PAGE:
Image: Lamb shank, cauliflower, eggplant and rice under the moonlight.
Last Updated: October 2021
Current Status: Open for sit-down with ample outdoor (uncovered) seating. Take-out and delivery also available.
Overview: A few years back, the Popal family took the casual neighborhood French spot they owned and converted it into Lapis to serve the food of their native Afghanistan. It was an inspired move, and Lapis has pleased those who flock here ever since. The first couple years after the roll-over people would ask in a conspiratorial tone, “have you been to Lapis?” as if it was a secret they should not share widely.
There are multiple types of food across the menu (starters, salads, dumplings, stewed veggies and meats, things from the grill, and sides!). The best approach is to share family style – regardless whether your group is as big as a family. Hearty dumplings are a staple from the region. (One side note to those who question the D.C. food scene, you can now get dumplings from cuisines that stretch from the Caucusus to the lands of the Uyghur, and of course the more recognizable Chinese versions and other styles). There are lots of vegetable options and, as Tim Carman pointed out, it is not difficult to eat a large and very good vegetarian meal here. There are of course grilled meats and fish and kebabs. But it is the deeply flavored lamb shank rising from the sauce it was cooked in that we return to over and over. In short, there is something good to fit just about any appetite.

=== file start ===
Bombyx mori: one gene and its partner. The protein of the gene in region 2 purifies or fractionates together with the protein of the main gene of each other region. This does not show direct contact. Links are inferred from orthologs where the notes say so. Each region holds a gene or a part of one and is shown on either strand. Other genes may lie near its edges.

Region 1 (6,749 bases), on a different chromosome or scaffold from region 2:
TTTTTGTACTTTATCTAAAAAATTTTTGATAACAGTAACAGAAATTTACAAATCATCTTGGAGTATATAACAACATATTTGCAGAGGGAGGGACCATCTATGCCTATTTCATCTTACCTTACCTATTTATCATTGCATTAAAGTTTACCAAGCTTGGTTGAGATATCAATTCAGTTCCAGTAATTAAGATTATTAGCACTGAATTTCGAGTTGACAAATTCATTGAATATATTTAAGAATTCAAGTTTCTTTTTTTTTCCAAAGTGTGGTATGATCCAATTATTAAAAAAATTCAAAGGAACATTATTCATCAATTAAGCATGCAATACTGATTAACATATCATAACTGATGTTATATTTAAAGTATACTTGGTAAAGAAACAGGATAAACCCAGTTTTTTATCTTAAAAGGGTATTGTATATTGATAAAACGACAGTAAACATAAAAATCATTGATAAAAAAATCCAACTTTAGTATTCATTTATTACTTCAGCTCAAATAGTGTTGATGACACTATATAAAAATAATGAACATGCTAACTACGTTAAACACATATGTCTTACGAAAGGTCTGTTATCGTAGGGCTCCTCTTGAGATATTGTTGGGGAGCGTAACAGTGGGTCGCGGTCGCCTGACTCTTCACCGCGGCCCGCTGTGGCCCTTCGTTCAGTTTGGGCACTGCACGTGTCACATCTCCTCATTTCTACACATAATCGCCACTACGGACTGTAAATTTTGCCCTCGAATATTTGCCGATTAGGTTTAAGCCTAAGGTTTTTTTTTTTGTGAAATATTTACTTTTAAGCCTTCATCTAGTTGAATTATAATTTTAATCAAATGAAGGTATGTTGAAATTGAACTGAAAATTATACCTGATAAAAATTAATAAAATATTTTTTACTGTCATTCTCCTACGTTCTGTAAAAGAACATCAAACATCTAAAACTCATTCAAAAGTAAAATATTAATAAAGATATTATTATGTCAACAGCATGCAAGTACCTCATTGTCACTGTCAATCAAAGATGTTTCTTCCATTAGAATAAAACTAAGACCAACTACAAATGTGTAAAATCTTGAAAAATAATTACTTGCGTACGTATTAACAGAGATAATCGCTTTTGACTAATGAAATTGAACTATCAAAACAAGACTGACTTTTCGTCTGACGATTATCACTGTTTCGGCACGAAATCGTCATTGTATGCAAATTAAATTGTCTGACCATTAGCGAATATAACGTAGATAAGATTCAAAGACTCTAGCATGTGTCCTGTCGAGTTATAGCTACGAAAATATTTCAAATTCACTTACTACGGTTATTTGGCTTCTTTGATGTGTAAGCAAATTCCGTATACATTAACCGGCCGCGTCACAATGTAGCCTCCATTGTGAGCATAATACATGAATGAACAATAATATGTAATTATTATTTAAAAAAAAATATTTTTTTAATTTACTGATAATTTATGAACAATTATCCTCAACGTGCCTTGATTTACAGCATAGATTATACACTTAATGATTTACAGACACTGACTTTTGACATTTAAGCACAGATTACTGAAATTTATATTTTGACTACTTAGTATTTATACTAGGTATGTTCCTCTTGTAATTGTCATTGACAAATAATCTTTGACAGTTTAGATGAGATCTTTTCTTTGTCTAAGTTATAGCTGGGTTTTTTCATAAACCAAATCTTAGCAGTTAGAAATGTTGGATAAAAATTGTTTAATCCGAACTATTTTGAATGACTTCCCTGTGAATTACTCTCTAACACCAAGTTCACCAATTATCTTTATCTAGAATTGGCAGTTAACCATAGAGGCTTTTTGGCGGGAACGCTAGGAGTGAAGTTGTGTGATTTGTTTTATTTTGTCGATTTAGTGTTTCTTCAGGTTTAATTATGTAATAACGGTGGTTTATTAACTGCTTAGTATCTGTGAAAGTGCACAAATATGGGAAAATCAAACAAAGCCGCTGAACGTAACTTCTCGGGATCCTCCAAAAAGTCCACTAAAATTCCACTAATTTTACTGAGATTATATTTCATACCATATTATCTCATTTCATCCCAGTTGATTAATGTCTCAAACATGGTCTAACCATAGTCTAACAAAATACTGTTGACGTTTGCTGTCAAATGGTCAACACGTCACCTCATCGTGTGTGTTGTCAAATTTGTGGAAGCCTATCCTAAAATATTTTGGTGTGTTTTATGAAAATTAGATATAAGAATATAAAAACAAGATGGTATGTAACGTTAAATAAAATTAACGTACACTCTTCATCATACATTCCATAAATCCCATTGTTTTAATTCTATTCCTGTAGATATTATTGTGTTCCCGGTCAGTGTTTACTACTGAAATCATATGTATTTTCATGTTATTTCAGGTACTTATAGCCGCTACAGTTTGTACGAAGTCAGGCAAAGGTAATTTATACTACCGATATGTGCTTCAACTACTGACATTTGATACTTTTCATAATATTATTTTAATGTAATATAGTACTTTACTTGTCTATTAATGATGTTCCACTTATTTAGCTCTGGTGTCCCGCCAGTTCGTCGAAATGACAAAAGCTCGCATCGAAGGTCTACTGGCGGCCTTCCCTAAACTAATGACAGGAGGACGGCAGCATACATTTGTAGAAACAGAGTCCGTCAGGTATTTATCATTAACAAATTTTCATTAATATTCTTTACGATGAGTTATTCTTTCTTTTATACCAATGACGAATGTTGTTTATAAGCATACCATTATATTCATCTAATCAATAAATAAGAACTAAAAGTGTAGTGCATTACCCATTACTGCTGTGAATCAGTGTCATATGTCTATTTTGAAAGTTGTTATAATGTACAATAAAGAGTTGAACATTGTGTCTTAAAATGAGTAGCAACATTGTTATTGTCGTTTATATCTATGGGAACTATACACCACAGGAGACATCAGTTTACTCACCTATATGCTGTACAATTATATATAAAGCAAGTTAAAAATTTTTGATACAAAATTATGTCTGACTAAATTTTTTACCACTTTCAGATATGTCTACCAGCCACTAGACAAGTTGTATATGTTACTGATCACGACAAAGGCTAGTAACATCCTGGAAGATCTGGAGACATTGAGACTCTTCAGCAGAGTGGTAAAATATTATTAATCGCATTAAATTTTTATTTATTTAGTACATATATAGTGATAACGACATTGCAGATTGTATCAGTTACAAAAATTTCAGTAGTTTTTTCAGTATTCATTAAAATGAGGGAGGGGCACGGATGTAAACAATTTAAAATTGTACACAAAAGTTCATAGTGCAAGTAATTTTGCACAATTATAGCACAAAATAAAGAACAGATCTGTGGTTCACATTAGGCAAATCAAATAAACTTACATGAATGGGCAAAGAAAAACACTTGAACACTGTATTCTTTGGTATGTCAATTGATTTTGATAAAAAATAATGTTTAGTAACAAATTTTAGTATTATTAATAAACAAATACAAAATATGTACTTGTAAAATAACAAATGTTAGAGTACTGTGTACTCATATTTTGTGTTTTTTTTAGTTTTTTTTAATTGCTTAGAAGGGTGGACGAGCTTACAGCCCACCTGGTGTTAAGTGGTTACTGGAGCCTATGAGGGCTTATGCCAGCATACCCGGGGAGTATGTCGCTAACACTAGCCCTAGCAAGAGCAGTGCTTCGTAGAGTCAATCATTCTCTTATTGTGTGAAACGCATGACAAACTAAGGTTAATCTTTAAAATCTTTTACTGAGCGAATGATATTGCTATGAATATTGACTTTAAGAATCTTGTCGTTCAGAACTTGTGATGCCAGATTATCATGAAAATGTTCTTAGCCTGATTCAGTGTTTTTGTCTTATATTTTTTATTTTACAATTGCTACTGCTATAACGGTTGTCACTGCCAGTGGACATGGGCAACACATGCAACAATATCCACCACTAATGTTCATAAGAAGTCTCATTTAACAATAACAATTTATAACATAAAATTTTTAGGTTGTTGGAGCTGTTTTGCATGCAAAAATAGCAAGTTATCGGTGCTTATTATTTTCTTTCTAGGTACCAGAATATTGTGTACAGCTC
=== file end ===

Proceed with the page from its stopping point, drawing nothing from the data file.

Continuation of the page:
The cocktail list carries forward the dedication the old place had to slinging drinks, albeit with more sophistication currently. The wine list is not that long, but has a few interesting things mixed in. There are a small number of drafts on tap, often local, but they mix in some of the European brews the family serves at The Berliner in Georgetown.
The mood is still neighborhood; not fussy but serious about taking care of its customers. It is just a few blocks from the Hilton on Connecticut and an ideal place to take visiting guests for something both uncommon and comforting. For a period, they were operating a day café out of the basement , but that seems to be a victim of the pandemic. More recently, the basement was used for collecting donations to help Afghan refugees (check their IG for current status of those efforts).
In addition to The Berliner, the family also owns Lutèce in Georgetown, which they also rolled over from a simple French spot to something much more impressive, but still French. If you have read this far, you are now in on the secret (though it is far from an overlooked gem anymore). We suggest you share it widely.
Tyler: No coverage – Huh?
Michelin: Bib Gourmand